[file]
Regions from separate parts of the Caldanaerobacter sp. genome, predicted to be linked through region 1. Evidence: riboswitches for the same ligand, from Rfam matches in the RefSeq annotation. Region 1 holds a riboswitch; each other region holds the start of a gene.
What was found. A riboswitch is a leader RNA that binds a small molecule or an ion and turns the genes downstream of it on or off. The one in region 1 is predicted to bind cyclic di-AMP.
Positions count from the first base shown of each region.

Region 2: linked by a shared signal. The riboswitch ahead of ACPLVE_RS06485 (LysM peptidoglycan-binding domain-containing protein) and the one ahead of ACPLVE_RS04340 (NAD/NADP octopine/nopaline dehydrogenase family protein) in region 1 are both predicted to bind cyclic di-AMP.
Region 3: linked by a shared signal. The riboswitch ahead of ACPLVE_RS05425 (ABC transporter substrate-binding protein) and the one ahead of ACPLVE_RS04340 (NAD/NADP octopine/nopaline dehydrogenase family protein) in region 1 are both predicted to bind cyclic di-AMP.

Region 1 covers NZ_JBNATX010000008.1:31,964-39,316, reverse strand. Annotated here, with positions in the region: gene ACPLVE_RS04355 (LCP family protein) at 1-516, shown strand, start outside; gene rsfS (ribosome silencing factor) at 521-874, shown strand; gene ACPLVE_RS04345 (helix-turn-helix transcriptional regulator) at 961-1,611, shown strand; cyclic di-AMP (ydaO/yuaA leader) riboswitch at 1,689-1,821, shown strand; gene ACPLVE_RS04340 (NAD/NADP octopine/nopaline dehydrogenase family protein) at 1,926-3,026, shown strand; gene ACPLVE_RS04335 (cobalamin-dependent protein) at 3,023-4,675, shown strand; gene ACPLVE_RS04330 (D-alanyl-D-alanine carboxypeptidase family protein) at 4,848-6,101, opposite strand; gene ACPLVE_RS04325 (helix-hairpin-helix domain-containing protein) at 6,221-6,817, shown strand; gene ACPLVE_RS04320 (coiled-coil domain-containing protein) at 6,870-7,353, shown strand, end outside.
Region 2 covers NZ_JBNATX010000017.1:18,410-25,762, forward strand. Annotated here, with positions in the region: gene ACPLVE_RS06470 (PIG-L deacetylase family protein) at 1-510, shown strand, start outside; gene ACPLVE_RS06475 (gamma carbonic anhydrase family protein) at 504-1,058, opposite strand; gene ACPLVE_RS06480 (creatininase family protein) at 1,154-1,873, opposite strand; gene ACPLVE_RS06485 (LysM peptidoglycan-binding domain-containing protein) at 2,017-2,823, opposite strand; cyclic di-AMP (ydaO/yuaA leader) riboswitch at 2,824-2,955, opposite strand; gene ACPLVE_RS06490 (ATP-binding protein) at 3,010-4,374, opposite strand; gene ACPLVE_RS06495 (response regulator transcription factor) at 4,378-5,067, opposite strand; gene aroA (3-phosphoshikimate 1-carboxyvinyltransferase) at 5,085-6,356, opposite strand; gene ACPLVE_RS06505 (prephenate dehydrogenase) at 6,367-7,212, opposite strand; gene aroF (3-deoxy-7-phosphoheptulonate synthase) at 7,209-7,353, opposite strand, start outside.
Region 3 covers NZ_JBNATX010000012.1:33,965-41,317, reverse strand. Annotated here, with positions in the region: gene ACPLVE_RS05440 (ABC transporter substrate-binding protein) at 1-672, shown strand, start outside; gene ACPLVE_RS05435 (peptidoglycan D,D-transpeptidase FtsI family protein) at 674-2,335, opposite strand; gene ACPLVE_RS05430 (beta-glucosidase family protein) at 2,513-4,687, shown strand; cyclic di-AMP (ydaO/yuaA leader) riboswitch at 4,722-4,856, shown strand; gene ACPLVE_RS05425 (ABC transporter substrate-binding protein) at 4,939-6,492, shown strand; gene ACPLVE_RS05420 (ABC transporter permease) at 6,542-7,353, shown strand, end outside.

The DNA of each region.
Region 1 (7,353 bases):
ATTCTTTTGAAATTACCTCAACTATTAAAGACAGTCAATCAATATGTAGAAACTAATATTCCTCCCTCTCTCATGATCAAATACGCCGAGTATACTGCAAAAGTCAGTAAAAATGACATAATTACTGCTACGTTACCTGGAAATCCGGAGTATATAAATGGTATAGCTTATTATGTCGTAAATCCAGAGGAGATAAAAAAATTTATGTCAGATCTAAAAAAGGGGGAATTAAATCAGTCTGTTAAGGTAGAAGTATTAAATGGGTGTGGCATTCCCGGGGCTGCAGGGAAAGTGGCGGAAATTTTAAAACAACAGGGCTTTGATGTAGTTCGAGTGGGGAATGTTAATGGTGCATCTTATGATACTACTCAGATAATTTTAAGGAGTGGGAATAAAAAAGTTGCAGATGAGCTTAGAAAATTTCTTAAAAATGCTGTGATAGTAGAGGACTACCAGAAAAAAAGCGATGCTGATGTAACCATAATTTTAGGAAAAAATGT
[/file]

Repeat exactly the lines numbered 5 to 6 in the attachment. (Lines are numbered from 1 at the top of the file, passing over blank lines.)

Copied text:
Region 3: linked by a shared signal. The riboswitch ahead of ACPLVE_RS05425 (ABC transporter substrate-binding protein) and the one ahead of ACPLVE_RS04340 (NAD/NADP octopine/nopaline dehydrogenase family protein) in region 1 are both predicted to bind cyclic di-AMP.

Region 1 covers NZ_JBNATX010000008.1:31,964-39,316, reverse strand. Annotated here, with positions in the region: gene ACPLVE_RS04355 (LCP family protein) at 1-516, shown strand, start outside; gene rsfS (ribosome silencing factor) at 521-874, shown strand; gene ACPLVE_RS04345 (helix-turn-helix transcriptional regulator) at 961-1,611, shown strand; cyclic di-AMP (ydaO/yuaA leader) riboswitch at 1,689-1,821, shown strand; gene ACPLVE_RS04340 (NAD/NADP octopine/nopaline dehydrogenase family protein) at 1,926-3,026, shown strand; gene ACPLVE_RS04335 (cobalamin-dependent protein) at 3,023-4,675, shown strand; gene ACPLVE_RS04330 (D-alanyl-D-alanine carboxypeptidase family protein) at 4,848-6,101, opposite strand; gene ACPLVE_RS04325 (helix-hairpin-helix domain-containing protein) at 6,221-6,817, shown strand; gene ACPLVE_RS04320 (coiled-coil domain-containing protein) at 6,870-7,353, shown strand, end outside.